that is not predictable at the design stage. (Note: This
compressor was designed, tested and shipped years
before the Morton or thermal rotor instability
phenomenon was understood or developed.)

Figure 10) Cross-section of the Overhung Pipeline


Figure 12) Undamped Rotor Mode Shapes at MCS

AVPG, XIV Convencin de Gas, Caracas, Mayo 10 al 12, 2000.

Figure 11) Undamped Critical Speed Map

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At considerable cost to both parties, repeated attempts

were made to address points 1&2). These included the
complete disassembly of the unit in the field and
comparison of the as-built condition to the drawings.
While this blueprinting of the compressor did turn up
some out-of-tolerance dimensions, correcting these did
not alter the vibration levels or dynamic behavior of the
Upon reassembling the compressor, the cold and hot
alignment conditions were checked.
The train
movements were compared against the predicted values.
Only minor corrections were needed and did not have a
significant impact on the vibration.
Additionally, the balance procedure of the rotor was
refined. In this compressor configuration, the impeller is
hydraulically mounted on the shaft. While this eliminates
the need for heat application, it does prevent the use of
axial keys maintaining a fixed circumferential location of
the impeller with respect to the shaft. Index balancing of
the shaft and impeller was implemented to permit
arbitrary placement of the impeller on the shaft. A highspeed check balance was used to monitor the success of
the index balancing procedure. All practical efforts were
made to reduce the residual unbalance levels in the shop.
However, these efforts also failed to reduce the vibration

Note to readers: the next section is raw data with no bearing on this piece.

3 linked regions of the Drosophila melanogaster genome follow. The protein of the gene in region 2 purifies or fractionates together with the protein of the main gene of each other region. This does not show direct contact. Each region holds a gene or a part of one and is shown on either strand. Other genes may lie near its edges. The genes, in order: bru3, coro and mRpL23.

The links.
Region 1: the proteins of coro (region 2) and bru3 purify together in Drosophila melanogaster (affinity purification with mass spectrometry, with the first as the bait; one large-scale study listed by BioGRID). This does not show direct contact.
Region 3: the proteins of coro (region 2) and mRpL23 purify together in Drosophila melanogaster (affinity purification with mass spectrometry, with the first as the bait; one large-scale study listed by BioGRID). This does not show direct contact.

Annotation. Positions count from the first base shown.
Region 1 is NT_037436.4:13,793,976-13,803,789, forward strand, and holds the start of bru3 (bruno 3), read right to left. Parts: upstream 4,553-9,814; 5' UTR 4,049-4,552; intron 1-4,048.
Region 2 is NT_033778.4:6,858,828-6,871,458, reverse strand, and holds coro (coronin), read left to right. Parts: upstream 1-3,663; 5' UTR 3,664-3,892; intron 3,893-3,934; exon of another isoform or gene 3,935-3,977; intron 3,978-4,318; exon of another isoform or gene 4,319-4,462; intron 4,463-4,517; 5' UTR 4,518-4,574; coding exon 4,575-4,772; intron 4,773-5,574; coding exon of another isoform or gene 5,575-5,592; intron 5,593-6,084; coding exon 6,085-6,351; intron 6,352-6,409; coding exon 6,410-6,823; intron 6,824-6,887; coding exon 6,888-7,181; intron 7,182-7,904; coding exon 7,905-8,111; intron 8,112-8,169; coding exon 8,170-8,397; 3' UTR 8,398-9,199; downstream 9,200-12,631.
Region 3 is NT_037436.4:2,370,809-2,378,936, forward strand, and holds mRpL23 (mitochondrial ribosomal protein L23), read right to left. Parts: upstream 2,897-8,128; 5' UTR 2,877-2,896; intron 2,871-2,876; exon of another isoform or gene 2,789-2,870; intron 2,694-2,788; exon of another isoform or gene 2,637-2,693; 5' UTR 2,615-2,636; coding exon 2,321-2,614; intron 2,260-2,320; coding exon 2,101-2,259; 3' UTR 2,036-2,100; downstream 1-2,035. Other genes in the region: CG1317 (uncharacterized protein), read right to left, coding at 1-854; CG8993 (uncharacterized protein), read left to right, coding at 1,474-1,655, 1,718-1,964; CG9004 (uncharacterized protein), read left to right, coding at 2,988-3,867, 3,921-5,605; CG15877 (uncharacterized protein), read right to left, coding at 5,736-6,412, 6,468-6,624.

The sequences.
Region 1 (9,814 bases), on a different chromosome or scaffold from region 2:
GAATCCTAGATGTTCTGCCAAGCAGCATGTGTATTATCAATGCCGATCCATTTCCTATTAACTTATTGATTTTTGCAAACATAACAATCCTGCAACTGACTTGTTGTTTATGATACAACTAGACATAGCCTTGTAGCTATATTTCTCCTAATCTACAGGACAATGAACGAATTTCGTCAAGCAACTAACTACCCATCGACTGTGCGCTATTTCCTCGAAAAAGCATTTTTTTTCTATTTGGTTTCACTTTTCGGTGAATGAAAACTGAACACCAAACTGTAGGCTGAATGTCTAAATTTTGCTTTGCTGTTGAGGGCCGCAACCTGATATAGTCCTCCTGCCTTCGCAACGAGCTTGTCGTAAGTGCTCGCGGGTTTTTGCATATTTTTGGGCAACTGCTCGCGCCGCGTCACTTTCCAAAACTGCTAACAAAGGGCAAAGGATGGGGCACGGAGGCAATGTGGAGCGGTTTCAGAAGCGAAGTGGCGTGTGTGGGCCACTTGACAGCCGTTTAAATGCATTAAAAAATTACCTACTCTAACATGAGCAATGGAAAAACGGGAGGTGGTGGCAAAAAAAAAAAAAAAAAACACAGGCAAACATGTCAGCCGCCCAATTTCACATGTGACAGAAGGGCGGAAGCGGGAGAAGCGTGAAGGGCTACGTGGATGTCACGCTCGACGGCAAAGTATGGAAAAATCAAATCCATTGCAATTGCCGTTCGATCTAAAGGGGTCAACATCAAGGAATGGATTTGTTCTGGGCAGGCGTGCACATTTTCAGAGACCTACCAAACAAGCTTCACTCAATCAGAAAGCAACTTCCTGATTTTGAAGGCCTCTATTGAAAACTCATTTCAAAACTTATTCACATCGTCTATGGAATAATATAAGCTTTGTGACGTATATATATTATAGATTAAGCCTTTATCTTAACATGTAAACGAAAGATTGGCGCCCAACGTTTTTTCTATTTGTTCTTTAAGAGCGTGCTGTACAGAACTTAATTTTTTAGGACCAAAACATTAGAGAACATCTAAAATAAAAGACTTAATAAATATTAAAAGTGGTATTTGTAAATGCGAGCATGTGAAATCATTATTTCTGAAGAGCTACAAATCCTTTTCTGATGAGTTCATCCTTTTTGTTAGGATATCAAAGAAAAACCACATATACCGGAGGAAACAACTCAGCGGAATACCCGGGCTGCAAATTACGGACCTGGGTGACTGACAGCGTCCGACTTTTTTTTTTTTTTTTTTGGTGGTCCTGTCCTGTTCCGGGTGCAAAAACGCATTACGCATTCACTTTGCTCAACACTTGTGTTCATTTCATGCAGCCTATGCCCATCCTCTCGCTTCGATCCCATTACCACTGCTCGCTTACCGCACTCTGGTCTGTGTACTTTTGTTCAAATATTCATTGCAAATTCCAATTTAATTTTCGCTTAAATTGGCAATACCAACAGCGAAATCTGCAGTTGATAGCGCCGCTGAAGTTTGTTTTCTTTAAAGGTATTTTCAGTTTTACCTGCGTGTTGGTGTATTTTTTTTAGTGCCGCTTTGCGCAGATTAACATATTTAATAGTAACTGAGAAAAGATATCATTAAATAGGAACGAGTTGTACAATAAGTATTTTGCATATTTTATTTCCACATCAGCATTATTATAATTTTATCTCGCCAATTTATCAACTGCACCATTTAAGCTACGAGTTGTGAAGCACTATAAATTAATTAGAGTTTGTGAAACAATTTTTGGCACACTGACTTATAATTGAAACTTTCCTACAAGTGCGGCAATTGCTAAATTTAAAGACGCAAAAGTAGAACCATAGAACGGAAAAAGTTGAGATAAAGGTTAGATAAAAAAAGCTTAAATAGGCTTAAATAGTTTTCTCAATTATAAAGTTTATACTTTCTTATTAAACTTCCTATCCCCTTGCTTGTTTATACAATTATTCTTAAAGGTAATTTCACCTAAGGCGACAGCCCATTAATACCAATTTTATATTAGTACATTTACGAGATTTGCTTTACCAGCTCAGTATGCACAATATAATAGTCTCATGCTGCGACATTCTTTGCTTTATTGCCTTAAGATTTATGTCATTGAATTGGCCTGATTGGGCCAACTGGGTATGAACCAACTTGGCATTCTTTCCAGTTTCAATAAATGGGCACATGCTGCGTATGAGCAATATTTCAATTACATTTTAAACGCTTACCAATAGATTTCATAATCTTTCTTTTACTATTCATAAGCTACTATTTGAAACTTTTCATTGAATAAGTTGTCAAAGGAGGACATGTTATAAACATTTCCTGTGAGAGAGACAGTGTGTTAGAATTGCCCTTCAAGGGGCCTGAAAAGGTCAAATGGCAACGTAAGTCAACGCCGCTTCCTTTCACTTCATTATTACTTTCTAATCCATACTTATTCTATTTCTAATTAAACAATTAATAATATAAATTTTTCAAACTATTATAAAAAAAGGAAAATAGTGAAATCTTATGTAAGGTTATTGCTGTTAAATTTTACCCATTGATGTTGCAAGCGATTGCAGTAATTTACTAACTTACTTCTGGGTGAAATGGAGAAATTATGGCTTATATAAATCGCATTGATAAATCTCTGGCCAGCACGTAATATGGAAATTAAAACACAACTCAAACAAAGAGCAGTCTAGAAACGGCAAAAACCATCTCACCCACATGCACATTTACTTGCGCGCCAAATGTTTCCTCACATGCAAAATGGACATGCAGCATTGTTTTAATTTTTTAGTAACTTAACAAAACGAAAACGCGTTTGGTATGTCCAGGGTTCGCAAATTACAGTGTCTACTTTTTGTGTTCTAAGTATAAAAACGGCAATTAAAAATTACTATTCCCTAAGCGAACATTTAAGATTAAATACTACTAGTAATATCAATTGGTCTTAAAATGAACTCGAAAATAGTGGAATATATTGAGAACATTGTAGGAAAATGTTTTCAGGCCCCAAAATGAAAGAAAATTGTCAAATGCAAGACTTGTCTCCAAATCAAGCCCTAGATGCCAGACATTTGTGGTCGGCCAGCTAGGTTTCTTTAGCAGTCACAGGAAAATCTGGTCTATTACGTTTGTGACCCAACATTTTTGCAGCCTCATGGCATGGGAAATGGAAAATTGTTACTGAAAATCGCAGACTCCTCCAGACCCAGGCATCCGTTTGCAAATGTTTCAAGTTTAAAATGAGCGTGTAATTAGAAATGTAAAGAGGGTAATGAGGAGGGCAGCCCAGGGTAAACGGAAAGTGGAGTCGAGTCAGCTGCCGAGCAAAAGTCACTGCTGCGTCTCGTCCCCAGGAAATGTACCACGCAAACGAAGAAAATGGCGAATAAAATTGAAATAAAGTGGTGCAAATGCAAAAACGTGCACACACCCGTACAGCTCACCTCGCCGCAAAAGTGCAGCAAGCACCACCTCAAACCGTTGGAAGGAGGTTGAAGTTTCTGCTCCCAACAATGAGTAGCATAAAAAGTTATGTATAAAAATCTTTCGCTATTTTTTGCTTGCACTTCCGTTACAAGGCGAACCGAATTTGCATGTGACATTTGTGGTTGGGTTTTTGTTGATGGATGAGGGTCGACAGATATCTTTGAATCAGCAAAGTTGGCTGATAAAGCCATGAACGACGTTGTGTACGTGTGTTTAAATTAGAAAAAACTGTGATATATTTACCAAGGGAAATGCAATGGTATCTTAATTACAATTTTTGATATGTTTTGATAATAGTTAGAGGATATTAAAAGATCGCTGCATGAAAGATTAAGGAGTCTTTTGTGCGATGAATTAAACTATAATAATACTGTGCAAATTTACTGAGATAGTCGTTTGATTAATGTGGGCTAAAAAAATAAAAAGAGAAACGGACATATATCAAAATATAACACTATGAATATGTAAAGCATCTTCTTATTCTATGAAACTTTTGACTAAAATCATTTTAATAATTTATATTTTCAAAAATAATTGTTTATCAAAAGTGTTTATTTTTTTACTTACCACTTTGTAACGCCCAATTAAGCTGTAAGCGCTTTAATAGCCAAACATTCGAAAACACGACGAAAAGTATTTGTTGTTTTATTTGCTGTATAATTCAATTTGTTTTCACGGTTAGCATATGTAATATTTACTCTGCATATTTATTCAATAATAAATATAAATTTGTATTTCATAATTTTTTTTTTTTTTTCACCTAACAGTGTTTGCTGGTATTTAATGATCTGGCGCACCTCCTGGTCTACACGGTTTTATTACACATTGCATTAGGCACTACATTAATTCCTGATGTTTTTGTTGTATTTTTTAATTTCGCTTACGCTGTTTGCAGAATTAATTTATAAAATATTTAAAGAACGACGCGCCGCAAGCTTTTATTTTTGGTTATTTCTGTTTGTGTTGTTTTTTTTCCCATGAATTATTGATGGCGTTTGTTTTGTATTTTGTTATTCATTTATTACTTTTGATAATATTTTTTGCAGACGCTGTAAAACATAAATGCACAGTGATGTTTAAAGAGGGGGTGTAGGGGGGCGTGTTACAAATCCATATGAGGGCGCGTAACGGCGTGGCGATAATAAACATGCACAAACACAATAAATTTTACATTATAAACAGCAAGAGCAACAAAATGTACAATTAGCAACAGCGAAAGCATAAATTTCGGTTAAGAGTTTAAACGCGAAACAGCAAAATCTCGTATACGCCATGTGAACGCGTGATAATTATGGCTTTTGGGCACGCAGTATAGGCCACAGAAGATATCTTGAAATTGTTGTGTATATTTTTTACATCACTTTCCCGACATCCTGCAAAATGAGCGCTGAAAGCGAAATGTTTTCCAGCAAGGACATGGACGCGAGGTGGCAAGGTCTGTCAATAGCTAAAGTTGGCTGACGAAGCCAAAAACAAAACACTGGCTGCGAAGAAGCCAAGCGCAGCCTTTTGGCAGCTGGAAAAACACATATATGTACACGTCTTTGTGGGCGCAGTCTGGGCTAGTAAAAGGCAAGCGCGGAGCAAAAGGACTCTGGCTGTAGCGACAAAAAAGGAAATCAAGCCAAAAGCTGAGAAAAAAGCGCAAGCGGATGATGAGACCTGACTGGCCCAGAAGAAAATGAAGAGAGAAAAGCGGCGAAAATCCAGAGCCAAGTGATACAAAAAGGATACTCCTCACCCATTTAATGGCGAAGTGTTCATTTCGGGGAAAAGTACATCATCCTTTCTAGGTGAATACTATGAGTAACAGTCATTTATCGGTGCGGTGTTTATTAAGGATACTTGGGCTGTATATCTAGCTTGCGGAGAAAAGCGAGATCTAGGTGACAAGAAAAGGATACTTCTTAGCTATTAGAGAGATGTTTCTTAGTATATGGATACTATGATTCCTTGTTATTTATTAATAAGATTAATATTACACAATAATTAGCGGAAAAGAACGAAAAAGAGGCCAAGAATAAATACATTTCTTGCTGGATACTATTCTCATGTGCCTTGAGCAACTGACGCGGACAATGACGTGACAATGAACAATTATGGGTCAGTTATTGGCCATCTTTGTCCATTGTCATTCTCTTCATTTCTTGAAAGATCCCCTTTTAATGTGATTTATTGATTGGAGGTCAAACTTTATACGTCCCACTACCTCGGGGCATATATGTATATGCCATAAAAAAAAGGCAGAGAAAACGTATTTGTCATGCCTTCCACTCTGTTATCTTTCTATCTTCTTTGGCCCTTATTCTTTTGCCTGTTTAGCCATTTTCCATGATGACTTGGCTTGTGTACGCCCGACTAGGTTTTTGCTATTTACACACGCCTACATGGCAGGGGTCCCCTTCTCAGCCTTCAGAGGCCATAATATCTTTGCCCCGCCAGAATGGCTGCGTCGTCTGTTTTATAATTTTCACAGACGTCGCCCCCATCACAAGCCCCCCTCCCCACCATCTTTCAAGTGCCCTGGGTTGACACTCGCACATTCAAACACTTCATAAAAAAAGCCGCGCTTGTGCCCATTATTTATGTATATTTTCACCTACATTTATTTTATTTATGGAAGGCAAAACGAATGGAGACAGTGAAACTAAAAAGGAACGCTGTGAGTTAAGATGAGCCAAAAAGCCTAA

levels in the field.
In an effort to extend the capabilities of the
rotordynamic model and analysis, several other factors
were investigated for their impact on the analytical
predictions. The bearing support stiffness was measured
in the field and included in the analysis. Disk attachment
flexibility was considered at the impeller to shaft
mounting location. These factors, while interesting from
an academic viewpoint, did not improve the analysis.
Either their impact on the predicted behavior was small
and/or their contributions did not explain the vibration
This signature can be seen on Figures 13-15). Figure 13)
displays a typical Bode plot of two successive starts of
the compressor. The impeller end B probe is plotted. A
large hysteresis is evident between the runup (lower
curve) and shutdown vibration levels. Both curves are
repeatable as seen for the two starts plotted. Figures
14&15) plot the trend data of one start. Notice that
maximum speed is reached in seconds. However, the
vibration level continues to change over the next several
minutes with the compressor in recycle and no significant
changes to the operating conditions.

AVPG, XIV Convencin de Gas, Caracas, Mayo 10 al 12, 2000.

Figure 13) Bode Plot of Successive Starts of the Pipeline